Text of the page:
In case the worst does happen, and you end up stranded on a hard shoulder somewhere, you'll also want to be sure you've got the right essential items in your car.
Even if you've been fitting child car seats in your car for years, it's important that you triple-check that everything is fitted according to the rules. If it's an unfamiliar child car seat, have a look at the manufacturer's instructions. You'll also want to make sure that the belts used to fit the seat aren't twisted or too loose. Remember, it's always better to be safe than sorry.
Failing to prepare is preparing to fail, as they say—or, when you're travelling with kids in tow, preparing for a very stressful car journey. So, be sure you've sorted out a few key things before you set off.
For starters, you'll need to begin with the dreaded question: “Does anyone need the toilet before we leave?”. Then, you'll want to figure out a way to keep everyone entertained on the drive. Be careful what you choose, though. You will need something that will keep a child occupied for the duration of the drive, but not something that could potentially distract you, e.g., a gaming console that makes loud noises.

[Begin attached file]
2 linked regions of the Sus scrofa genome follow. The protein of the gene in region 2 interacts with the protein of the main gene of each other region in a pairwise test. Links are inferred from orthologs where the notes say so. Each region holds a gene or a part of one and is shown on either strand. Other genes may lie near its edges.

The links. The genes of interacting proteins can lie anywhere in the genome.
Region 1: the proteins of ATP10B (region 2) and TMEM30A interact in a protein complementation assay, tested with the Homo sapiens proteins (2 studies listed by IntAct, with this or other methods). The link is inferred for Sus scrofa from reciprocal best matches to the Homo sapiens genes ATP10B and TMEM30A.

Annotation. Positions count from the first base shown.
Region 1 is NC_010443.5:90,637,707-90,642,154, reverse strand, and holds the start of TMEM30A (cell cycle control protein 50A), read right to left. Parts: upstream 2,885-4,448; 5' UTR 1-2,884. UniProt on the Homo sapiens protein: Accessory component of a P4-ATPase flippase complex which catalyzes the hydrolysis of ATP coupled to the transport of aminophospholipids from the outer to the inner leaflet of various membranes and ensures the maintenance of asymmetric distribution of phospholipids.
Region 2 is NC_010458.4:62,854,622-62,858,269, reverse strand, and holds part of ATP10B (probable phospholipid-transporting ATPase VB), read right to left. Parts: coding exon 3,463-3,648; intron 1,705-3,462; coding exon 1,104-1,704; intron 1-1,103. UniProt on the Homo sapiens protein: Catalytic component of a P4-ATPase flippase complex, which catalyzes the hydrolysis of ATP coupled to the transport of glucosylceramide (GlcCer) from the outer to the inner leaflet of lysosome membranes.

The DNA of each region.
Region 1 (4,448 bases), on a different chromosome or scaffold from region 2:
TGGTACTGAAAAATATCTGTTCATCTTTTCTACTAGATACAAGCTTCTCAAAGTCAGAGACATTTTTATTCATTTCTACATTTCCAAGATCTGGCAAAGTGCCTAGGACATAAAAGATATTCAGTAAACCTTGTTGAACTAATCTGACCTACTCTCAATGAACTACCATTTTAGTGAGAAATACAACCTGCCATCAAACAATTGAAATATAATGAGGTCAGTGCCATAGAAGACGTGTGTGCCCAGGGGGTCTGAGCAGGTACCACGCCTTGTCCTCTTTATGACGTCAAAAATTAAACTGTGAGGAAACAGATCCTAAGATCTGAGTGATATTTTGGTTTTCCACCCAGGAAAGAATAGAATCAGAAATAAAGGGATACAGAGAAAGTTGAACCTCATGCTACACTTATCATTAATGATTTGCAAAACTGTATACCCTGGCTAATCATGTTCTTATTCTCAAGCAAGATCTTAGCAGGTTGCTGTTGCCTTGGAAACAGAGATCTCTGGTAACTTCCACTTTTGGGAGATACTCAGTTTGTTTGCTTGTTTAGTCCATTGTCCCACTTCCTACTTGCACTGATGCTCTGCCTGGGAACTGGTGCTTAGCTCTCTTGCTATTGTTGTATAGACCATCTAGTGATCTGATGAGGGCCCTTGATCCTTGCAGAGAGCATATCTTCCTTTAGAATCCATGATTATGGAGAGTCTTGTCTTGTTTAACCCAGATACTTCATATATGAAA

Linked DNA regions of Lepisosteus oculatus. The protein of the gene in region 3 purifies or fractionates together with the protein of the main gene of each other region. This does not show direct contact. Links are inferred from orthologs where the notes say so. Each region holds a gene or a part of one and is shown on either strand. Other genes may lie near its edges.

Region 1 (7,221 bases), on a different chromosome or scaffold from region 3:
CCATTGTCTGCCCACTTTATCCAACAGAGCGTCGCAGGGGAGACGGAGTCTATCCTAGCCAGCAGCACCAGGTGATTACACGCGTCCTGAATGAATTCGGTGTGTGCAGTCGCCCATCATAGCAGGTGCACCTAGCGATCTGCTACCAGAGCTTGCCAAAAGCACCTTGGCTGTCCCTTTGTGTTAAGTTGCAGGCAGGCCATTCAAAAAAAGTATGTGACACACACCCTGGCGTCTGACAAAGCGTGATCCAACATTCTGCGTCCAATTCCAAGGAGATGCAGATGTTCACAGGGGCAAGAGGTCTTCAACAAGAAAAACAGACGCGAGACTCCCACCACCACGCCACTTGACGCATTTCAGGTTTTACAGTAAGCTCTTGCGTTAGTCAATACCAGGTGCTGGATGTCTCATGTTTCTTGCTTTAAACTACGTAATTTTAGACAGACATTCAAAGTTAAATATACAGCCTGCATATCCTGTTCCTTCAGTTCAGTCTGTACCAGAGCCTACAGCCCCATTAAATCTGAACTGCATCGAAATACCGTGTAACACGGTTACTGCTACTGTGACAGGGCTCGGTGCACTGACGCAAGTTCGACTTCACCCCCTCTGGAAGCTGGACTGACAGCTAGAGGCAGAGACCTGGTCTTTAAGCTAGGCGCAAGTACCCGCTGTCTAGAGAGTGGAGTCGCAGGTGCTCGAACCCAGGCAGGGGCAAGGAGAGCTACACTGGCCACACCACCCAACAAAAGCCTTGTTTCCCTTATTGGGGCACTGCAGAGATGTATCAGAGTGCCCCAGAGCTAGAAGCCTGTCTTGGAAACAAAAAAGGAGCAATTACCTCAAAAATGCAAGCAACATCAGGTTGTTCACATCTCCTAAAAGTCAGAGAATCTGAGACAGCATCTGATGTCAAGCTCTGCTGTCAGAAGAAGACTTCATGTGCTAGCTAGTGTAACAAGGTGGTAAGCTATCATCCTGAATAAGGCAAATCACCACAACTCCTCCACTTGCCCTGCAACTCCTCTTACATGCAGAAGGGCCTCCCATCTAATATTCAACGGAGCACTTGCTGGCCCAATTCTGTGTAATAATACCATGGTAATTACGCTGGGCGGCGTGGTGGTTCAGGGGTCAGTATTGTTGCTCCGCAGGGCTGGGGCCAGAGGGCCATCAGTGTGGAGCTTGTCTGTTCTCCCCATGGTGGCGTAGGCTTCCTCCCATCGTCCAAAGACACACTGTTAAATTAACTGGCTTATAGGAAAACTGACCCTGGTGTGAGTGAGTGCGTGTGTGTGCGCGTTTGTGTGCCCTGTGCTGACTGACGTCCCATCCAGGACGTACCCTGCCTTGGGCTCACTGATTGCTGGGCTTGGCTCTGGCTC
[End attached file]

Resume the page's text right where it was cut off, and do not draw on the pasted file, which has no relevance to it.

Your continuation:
If you're a good multi-tasker when you drive, you could play a few games of I-Spy (though it might get old pretty quickly) or throw on a playlist so they can do some karaoke. Alternatively, a drawing pad and a few pencils could be a good shout. Here, though, you run the risk of them dropping something beneath your seat.
Don't forget the snacks and drinks either—they're an absolute must when it comes to driving with children. You don't want to be dealing with hangry children when driving. It could be life-threatening!
Before you set off, you might want to give the children a few ground rules to follow. To begin with, let them know that throwing things or shouting suddenly might distract you from driving. Make sure they understand how dangerous it can be. You'll also want to dissuade them from starting any fights in the back. You can use the carrot or stick approach—it's entirely up to you!
Once they reach a certain age, children can't help but touch everything. As such, you might want to warn them against touching the door handles, seat belts or windows. Child locks were invented for a reason, so use them!
You might be perfectly content to sit in a car for hours without a break, but children certainly won't be. If you're taking children on a long trip, you will need to fit in a few breaks along the way. If you can, try to take breaks at a rest stop every couple of hours or so. Try to avoid stopping on hard shoulders or at the side of the road—you don't want children to get too close to oncoming traffic.